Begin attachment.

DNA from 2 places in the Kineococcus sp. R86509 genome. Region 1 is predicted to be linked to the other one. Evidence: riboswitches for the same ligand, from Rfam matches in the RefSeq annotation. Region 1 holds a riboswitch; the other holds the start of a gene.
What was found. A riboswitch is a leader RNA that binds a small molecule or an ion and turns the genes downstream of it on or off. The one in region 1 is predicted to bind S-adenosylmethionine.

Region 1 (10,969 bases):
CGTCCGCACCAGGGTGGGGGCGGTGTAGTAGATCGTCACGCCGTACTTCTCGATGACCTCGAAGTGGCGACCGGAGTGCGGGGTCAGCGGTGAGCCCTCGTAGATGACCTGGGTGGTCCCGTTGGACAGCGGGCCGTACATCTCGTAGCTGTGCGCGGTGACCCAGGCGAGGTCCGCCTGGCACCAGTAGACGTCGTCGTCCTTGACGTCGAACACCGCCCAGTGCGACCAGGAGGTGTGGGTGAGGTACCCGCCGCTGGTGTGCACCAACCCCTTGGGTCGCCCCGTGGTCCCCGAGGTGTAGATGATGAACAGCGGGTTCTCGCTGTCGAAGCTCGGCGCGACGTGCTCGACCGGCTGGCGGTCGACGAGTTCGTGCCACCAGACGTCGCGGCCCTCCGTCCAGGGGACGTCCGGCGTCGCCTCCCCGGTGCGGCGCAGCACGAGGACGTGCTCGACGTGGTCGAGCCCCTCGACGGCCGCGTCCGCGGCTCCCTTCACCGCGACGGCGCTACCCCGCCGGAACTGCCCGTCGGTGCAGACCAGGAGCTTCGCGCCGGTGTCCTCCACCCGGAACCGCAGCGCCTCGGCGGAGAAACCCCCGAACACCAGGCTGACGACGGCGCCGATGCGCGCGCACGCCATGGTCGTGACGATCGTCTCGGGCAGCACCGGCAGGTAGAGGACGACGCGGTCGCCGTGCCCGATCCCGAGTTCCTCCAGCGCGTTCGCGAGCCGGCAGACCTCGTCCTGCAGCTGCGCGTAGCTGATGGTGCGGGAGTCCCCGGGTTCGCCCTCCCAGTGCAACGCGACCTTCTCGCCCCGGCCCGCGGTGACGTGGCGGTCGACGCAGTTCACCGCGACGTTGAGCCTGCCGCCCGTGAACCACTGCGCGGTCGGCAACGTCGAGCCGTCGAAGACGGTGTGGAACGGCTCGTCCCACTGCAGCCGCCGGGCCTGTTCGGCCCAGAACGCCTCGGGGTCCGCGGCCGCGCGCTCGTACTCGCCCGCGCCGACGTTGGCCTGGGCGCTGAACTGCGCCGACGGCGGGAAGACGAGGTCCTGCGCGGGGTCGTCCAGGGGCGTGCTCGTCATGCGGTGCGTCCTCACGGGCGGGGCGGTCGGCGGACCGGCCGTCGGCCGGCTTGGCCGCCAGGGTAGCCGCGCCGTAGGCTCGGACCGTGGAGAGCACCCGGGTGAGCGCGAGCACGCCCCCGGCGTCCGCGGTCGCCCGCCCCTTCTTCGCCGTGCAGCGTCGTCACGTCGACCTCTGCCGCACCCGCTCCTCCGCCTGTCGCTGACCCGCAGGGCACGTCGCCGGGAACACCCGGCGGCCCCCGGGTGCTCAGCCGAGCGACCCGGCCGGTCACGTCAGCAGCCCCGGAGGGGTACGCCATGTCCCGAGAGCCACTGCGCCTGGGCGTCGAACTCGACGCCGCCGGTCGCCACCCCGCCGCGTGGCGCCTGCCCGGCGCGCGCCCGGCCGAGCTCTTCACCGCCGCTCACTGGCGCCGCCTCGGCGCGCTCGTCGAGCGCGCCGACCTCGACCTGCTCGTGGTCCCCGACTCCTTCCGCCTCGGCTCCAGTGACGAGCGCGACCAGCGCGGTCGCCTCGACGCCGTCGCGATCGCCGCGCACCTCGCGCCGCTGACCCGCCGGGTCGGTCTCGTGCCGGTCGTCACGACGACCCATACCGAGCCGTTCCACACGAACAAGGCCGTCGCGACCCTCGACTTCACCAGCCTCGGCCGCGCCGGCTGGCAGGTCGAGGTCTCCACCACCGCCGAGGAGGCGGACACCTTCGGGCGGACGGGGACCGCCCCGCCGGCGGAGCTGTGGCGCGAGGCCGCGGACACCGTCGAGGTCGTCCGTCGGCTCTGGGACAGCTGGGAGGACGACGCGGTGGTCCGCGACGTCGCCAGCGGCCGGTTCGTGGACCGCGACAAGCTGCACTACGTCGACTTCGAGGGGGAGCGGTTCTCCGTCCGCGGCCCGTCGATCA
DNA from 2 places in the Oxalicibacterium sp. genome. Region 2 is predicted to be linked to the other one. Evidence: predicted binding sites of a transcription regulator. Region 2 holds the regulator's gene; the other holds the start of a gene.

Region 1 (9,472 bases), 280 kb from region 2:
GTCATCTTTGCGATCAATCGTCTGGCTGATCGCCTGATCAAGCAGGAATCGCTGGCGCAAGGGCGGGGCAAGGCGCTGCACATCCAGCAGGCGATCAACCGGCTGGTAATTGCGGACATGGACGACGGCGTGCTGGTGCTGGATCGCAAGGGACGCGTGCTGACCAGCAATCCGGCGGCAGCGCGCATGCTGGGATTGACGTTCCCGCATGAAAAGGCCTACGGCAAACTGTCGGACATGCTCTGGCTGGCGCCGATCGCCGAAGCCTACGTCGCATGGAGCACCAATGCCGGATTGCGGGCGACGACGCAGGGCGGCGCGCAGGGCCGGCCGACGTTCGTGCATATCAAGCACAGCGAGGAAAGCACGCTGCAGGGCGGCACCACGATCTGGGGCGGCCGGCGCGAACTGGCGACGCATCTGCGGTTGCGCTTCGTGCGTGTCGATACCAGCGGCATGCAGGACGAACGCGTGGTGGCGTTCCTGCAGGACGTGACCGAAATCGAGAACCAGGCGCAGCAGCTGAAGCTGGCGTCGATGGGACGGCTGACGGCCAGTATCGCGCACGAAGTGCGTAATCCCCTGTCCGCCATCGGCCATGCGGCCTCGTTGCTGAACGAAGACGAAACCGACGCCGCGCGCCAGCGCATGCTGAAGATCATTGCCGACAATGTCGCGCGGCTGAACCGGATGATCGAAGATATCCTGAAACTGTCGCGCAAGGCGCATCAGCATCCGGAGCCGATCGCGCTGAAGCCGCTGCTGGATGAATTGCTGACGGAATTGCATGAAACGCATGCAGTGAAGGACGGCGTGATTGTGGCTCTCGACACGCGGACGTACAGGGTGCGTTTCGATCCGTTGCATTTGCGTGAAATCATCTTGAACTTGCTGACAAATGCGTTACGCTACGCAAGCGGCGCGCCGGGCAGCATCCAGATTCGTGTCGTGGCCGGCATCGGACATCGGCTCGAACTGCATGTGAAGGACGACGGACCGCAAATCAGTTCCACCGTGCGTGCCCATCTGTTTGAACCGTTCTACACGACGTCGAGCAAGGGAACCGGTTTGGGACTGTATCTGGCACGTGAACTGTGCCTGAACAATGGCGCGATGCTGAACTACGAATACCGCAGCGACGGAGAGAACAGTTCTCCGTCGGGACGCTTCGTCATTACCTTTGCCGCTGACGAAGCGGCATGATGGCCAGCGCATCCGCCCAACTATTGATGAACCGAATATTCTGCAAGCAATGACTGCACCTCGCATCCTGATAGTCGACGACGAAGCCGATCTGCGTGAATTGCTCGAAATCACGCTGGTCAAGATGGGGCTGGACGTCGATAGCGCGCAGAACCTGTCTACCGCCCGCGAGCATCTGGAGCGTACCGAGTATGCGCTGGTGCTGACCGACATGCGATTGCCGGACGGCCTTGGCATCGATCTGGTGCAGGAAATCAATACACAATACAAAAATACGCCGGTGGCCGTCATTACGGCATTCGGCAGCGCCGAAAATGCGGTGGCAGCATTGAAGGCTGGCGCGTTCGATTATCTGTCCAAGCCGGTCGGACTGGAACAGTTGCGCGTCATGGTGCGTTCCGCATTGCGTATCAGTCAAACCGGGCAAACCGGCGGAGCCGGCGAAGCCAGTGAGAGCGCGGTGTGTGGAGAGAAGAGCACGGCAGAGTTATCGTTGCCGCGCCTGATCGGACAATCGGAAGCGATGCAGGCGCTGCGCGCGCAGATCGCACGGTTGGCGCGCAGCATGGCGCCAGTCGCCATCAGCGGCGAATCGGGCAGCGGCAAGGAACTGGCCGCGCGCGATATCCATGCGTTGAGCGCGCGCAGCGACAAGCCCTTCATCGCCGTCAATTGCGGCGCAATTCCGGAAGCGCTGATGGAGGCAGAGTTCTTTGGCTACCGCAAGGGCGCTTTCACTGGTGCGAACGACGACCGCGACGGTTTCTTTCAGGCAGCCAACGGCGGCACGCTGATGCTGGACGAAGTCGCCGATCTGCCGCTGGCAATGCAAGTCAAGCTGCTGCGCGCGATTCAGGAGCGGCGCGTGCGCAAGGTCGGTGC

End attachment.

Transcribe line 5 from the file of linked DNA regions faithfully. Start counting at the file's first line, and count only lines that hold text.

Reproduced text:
DNA from 2 places in the Oxalicibacterium sp. genome. Region 2 is predicted to be linked to the other one. Evidence: predicted binding sites of a transcription regulator. Region 2 holds the regulator's gene; the other holds the start of a gene.